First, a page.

An association has been found between cannabis use disorder (CUD) and violence in several clinical populations, including veterans with posttraumatic stress disorder (PTSD), and there is evidence that CUD has been increasing among veterans since September 11, 2001. There is also evidence that some veterans may be attempting to self-medicate psychological problems including PTSD and aggression with cannabis, despite the lack of safety and efficacy data supporting this use. To date, however, the association between CUD and aggression has yet to be examined in a large, non-clinic sample of veterans. The present study examined the association between cannabis use disorder, anger, aggressive urges, and difficulty controlling violence in a large sample of Iraq/Afghanistan-era veterans (N = 3028). Results of multivariate logistic regressions indicated that current CUD was significantly positively associated with difficulty managing anger (OR = 2.93, p < .05), aggressive impulses/urges (OR = 2.74, p < .05), and problems controlling violence in past 30 days (OR = 2.71, p < .05) even accounting for demographic variables, comorbid symptoms of depression and PTSD, and co-morbid alcohol and substance use disorders. Lifetime CUD was also uniquely associated with problems controlling violence in the past 30 days (OR = 1.64, p < .05), but was not significantly associated with difficulty managing anger or aggressive impulses/urges. Findings indicated that the association between CUD and aggression needs to be considered in treatment planning for both CUD and problems managing anger and aggressive urges, and point to a critical need to disentangle the mechanism of the association between CUD and violence in veterans.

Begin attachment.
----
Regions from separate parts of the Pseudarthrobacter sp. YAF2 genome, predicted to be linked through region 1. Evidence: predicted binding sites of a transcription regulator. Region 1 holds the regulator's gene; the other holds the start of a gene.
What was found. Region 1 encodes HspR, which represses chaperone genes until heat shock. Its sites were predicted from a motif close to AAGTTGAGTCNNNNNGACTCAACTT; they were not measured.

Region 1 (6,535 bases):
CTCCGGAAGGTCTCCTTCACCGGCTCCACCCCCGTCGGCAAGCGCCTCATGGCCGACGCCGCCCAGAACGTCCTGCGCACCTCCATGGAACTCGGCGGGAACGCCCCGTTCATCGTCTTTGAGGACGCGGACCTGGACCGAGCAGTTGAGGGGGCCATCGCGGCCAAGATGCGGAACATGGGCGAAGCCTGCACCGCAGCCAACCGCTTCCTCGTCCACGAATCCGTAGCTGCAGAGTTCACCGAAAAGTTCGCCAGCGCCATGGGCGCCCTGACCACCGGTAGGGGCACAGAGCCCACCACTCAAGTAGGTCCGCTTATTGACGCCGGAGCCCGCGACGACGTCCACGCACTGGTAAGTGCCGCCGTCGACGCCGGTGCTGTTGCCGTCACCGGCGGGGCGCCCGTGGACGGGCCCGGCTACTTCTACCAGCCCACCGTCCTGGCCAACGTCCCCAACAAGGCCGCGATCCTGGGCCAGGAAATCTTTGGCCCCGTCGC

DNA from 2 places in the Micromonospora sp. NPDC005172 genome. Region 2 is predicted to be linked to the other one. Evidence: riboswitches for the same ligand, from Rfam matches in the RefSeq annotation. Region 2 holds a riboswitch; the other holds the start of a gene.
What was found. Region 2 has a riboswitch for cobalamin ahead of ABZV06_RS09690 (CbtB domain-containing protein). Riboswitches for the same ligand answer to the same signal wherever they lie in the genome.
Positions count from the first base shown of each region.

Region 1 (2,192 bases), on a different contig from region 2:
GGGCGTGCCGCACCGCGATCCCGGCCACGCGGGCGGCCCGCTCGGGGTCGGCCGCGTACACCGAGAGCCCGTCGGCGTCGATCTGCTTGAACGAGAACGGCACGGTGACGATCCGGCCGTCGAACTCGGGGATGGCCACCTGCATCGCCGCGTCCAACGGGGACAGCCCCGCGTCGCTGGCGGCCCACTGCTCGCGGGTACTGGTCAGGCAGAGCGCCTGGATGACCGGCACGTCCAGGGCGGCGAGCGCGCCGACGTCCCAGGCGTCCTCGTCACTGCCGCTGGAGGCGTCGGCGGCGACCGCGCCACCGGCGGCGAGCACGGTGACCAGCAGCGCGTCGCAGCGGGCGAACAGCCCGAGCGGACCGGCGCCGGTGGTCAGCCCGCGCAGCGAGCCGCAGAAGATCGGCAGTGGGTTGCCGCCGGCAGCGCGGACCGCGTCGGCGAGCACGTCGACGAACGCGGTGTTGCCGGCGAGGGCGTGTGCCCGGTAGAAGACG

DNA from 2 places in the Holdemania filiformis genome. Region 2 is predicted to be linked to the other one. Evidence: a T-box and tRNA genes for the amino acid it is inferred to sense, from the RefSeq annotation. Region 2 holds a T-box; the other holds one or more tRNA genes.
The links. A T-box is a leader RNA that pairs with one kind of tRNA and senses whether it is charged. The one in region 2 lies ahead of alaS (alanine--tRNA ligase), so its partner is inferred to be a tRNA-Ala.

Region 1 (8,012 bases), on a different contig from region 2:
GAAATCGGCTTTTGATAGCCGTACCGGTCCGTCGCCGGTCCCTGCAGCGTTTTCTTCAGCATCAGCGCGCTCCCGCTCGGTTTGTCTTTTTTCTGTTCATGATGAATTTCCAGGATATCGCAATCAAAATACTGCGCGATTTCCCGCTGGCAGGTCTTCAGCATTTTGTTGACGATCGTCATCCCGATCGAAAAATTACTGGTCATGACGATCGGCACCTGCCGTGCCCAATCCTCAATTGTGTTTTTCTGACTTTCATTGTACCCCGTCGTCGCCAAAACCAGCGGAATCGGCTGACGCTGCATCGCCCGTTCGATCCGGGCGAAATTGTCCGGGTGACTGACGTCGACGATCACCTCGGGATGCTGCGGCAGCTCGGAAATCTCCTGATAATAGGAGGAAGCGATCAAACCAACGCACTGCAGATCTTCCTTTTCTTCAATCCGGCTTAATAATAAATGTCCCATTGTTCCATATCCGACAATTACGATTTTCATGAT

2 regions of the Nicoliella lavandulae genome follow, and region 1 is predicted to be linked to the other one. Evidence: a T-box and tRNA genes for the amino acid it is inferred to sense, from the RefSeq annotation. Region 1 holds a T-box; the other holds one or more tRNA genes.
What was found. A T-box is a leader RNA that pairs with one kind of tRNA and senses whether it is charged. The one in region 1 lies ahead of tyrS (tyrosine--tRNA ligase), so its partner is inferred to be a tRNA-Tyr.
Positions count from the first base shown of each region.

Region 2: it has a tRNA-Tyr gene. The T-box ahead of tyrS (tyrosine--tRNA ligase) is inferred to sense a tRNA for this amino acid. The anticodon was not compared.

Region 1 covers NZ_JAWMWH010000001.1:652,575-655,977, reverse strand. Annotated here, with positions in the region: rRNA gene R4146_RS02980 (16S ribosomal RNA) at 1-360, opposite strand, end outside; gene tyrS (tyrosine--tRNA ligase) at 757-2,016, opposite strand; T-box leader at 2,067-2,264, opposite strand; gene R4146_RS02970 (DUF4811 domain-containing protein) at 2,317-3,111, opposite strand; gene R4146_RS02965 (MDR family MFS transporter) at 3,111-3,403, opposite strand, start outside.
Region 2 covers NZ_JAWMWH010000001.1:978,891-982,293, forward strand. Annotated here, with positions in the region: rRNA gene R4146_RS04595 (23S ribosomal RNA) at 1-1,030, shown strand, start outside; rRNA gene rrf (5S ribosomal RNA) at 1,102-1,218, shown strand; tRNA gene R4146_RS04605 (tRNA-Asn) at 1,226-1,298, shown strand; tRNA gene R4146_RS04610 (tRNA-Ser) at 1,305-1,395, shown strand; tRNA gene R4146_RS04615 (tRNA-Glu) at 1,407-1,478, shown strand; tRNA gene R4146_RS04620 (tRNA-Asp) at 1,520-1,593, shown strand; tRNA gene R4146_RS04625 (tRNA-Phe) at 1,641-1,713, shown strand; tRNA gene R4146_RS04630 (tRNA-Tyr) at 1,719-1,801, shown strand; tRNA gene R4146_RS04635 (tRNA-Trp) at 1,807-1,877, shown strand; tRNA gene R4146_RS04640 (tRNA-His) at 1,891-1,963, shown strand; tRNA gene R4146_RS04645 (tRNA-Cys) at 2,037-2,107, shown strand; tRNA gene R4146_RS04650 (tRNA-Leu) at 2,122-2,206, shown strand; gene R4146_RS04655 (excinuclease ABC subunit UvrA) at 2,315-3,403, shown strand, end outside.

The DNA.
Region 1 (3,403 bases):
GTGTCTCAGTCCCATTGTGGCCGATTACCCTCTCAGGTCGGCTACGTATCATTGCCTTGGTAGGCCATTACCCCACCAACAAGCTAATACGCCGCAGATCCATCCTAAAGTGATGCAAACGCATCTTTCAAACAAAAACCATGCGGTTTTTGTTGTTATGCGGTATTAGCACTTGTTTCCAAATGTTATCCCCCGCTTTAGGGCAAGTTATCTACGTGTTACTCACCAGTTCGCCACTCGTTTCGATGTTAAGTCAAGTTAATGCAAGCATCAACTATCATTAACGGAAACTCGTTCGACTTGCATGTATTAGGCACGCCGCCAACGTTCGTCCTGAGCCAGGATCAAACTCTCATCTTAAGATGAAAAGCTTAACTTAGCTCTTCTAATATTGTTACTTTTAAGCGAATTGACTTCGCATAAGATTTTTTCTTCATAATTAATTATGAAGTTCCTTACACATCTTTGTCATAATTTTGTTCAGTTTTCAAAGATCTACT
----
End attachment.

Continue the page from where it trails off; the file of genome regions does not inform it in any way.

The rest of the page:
Keywords: Aggression; Anger; Cannabis use disorder; Veterans; Violence.
Published by Elsevier Ltd.